Field Guide     Crop Diseases     Crown Rot

Crown Rot

CROPS IMPACTED: Ajuga, anemone, campanula, chrysanthemum, delphinium, hosta, hydrangea, iris, narcissus, phlox, rudbekia, scabiosa, sedum, and tulip.

Crown Rot

Family: Atheliaceae

Crown Rot Crown Rot

About Crown Rot

Life Cycle

Crown rot is a disease caused by a variety of soil-borne fungi (Pellicularia rolfsii, Sclerotium delphinii, and Sclerotium rolfsii), affecting mainly herbaceous and woody plants. These fungi overwinter in soil and are capable of surviving in soil for long periods of time. They infect a host through spread of contaminated soil, tools, flowing and/or splashing water, and transplants. Air transmission is much less common for this disease due to its high moisture content. Once a host is infected, crown tissue will begin to deteriorate and rot, causing leaves to brown, fall off, and die. This process occurs as a result of the pathogen restricting water flow through the stem of the plant. Yield loss in infected plants is common due to the severity of the pathogen. Highest yield loss tends to occur in seasons with a moist start, followed by a dry finish. With a moist start to the season, fungi are able to spread quickly, while a dry finish to the season enables moisture stress, which helps the pathogen grow within the plant.

Crown Rot Identification and Habitat

Identification

Crown rot commonly infects plants starting at their base, and then spreads upwards throughout the plant. One of the first indicators of crown rot will be the brown tiller bases that develop. As the season progresses, these will become increasingly visible. Whitehead formation is also common, especially in season beginning with a moist start and ending with a dry finish. In conditions with high humidity, cottony webbing can grow and will spread to the base of the stem and the soil around the plant. Sclerotia development can occur at the base of the plant and, in abundance, can form a crust on surrounding soil. Overall crown tissue of the plant will likely be wilted and change to a yellow or red color. By mid-season, it should be noticeable that infected plants are stunted in growth and have nutrient deficiencies due to the pathogen. Upon close examination, plant tissue will be soft and brown.

Habitat

Crown rot development peaks in environments with hot temperatures, high humidity, and periodic rains. More specifically, temperatures between 86 to 95 degrees F will favor crown rot growth the most. Temperatures below 70 degrees F will be less favorable for crown rot development. Habitats with lots of splashing rain and water flow will allow for rapid spread of the pathogen. This disease is capable of infecting a wide variety of plants through water transmission. Crown rot can survive in soil for long periods of time, so be wary of underground fungal development and spread, especially in soil with high moisture. This is why the disease will typically infect the base of a plant first. Cool and dry conditions will deter the development of Crown rot severely.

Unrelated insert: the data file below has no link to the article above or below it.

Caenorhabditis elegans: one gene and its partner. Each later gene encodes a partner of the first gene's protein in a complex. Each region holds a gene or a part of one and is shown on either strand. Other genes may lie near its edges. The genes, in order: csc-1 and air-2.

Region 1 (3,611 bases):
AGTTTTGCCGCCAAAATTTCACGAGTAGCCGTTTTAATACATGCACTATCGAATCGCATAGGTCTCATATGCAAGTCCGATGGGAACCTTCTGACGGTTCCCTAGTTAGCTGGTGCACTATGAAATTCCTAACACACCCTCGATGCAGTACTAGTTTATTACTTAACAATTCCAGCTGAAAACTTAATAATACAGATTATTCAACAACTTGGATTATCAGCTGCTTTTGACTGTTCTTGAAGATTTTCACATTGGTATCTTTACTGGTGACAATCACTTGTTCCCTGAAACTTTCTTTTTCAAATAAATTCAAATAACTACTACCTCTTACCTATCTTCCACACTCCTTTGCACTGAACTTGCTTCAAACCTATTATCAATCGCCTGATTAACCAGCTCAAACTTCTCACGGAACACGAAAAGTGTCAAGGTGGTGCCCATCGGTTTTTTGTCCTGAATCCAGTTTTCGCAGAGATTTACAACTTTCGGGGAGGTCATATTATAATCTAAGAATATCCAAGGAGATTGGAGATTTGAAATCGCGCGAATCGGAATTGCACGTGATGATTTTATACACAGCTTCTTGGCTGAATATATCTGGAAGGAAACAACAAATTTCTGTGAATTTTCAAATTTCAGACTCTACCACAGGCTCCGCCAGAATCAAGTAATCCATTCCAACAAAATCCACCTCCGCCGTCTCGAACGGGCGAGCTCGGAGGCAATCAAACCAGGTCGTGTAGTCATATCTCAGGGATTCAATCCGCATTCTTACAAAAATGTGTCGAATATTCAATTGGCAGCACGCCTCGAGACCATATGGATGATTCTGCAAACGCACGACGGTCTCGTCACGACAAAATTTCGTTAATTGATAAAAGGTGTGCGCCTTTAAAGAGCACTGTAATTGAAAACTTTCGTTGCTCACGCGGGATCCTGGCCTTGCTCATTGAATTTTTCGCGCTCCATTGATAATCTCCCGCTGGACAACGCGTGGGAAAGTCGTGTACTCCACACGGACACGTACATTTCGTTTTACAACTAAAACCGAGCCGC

Crown rot Management and Control Methods

Cultural Control

With crown rot it is crucial to remove infected plants immediately after symptoms are detected in order to limit the spread of the pathogen. After the diseased plants are removed, dispose of plants properly, and be sure to avoid composting them as the pathogen will survive if composted. Additionally, excavate the soil around the infected plant to a depth of 8 inches and width of 6 inches past the diseased area. This will help reduce the chances of the disease spreading to other plants. Furthermore, solarizing the soil can be an effective, organic way of dealing with pathogens left in the soil. Make sure the area receives a few hours of direct sunlight per day, and leave it covered with a clear plastic for two or three months in the summer. Reducing excessive soil moisture by improving drainage can help to limit growth and dispersal of crown rot. Lastly, keeping tools clean is important to reduce overall spread of disease from plant to plant when in the field.

Chemical Control

For crown rot, fungicides are the most common chemical control method. Fungicides thiophanate methyl and Mancozeb are good for dealing with crown rot. Consult the label for application guides and cautionary procedures. Fungicides will be useful in prevention of the disease, but will be less useful once the disease has completely infected the plant.

Alternative Crown Rot Names

  • • Southern Blight

Sources

http://www.missouribotanicalgarden.org/gardens-gardening/your-garden/help-for-the-home-gardener/advice-tips-resources/pests-and-problems/diseases/rot/crown-rot.aspx

http://www.soilquality.org.au/factsheets/crown-rot-queensland

https://hort.uwex.edu/articles/root-and-crown-rots/